A college education comes at a steep price, but some parents hope to turn the expense into a profit by purchasing housing for their student. In fact, real estate professionals have even coined the term “kiddie condo” to describe this phenomenon (which is somewhat of a misnomer because parents buy the homes).
With the housing downturn, the “kiddie condo” trend also has slowed because parents find it more difficult to finance the purchase, notes Collin Bray, with Century 21 Cityside in Boston.
“A lot of parents used to pull equity out of their [primary] home to use as a down payment,” says Bray. “They don’t have as much ability to do that anymore.”
Also, lending rules have become stricter. For instance, in the past, to obtain a government-insured FHA mortgage, the college student could be listed as a co-borrower but didn’t need verifiable income or a credit score. But now, students will need these credentials, explains Lemar Wooley, spokesman for the FHA.
If parents are the only borrowers, the property is considered an investment purchase, needing at least a 20 percent down payment, adds Jeff McGee, vice president of Watson Group Financial in Waterford, Mi.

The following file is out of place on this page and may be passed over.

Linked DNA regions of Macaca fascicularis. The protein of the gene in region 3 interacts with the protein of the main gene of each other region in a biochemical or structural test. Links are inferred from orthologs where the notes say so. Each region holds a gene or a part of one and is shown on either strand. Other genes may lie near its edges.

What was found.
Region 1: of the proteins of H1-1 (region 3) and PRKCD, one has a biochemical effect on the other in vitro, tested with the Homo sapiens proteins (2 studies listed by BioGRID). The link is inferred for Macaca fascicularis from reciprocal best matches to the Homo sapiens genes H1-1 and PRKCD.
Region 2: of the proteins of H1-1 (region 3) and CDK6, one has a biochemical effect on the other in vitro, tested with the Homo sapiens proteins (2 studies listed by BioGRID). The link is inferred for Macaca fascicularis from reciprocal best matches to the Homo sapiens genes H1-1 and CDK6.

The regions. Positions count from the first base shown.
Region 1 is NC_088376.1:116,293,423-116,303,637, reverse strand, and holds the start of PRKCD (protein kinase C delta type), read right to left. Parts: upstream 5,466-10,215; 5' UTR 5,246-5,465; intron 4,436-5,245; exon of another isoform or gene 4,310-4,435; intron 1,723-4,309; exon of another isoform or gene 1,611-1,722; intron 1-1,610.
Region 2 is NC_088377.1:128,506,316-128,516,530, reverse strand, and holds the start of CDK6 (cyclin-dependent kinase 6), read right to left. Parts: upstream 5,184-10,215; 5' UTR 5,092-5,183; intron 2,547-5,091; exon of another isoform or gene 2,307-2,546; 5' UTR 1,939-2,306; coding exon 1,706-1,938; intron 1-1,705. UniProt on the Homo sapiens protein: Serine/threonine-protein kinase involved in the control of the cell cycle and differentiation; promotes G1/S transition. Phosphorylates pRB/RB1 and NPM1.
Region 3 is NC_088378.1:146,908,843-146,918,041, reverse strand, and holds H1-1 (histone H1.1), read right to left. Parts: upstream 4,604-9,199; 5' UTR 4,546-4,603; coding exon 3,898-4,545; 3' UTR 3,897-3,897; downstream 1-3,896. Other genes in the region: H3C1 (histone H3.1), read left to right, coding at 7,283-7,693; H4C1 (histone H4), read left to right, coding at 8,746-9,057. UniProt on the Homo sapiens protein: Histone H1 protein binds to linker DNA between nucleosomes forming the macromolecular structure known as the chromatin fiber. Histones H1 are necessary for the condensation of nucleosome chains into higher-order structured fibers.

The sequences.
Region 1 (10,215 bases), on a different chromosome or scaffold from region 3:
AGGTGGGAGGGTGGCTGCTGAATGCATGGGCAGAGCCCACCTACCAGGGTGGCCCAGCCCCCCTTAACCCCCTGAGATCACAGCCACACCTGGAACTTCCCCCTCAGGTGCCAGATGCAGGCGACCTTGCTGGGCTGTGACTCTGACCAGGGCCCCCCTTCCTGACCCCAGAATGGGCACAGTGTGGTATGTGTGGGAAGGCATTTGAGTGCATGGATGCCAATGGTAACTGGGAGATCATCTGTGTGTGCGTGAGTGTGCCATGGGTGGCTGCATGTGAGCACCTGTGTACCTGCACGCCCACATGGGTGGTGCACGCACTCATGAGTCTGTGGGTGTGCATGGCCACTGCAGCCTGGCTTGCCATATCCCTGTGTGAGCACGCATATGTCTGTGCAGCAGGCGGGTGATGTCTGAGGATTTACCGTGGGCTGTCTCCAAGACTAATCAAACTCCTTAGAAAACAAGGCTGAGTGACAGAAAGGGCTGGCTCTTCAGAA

Still, the price downturn has served to entice some parents into purchasing, rather than writing checks for room and board to the school, notes Corey Schwartz, a RE/MAX agent in Coral Gables, Fla., home of the University of Miami. “Parents are examining [the merits] of buying as opposed to renting. And, some parents buy places large enough to collect rent from other students, often friends of their child, Schwartz explains.
When families have more than one child who will be attending college and/or graduate school in the same town, they are more prone to purchase, says Bray. “They might have one child use a place for four years and then a sibling use it. The longer time frame lets them worry less about the value when they sell.”